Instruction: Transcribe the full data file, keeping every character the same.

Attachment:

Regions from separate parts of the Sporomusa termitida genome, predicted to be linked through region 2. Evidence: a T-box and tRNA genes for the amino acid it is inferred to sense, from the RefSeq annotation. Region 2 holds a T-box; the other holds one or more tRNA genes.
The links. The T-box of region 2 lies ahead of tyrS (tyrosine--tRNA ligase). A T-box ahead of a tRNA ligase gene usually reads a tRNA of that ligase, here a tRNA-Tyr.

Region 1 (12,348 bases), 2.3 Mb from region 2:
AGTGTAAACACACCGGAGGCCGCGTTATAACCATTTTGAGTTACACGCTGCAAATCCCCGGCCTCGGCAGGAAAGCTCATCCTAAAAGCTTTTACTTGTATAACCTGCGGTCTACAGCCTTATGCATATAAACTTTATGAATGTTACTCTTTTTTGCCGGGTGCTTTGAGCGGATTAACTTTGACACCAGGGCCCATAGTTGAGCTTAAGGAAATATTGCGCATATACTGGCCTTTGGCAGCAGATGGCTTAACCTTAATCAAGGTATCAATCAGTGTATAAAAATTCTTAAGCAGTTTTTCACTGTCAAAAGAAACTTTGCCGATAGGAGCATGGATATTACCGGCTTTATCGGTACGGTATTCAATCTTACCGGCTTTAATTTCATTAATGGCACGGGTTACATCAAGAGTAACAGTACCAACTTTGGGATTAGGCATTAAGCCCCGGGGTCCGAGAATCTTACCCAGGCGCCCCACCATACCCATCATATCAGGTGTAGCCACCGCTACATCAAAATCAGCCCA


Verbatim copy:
Regions from separate parts of the Sporomusa termitida genome, predicted to be linked through region 2. Evidence: a T-box and tRNA genes for the amino acid it is inferred to sense, from the RefSeq annotation. Region 2 holds a T-box; the other holds one or more tRNA genes.
The links. The T-box of region 2 lies ahead of tyrS (tyrosine--tRNA ligase). A T-box ahead of a tRNA ligase gene usually reads a tRNA of that ligase, here a tRNA-Tyr.

Region 1 (12,348 bases), 2.3 Mb from region 2:
AGTGTAAACACACCGGAGGCCGCGTTATAACCATTTTGAGTTACACGCTGCAAATCCCCGGCCTCGGCAGGAAAGCTCATCCTAAAAGCTTTTACTTGTATAACCTGCGGTCTACAGCCTTATGCATATAAACTTTATGAATGTTACTCTTTTTTGCCGGGTGCTTTGAGCGGATTAACTTTGACACCAGGGCCCATAGTTGAGCTTAAGGAAATATTGCGCATATACTGGCCTTTGGCAGCAGATGGCTTAACCTTAATCAAGGTATCAATCAGTGTATAAAAATTCTTAAGCAGTTTTTCACTGTCAAAAGAAACTTTGCCGATAGGAGCATGGATATTACCGGCTTTATCGGTACGGTATTCAATCTTACCGGCTTTAATTTCATTAATGGCACGGGTTACATCAAGAGTAACAGTACCAACTTTGGGATTAGGCATTAAGCCCCGGGGTCCGAGAATCTTACCCAGGCGCCCCACCATACCCATCATATCAGGTGTAGCCACCGCTACATCAAAATCAGCCCA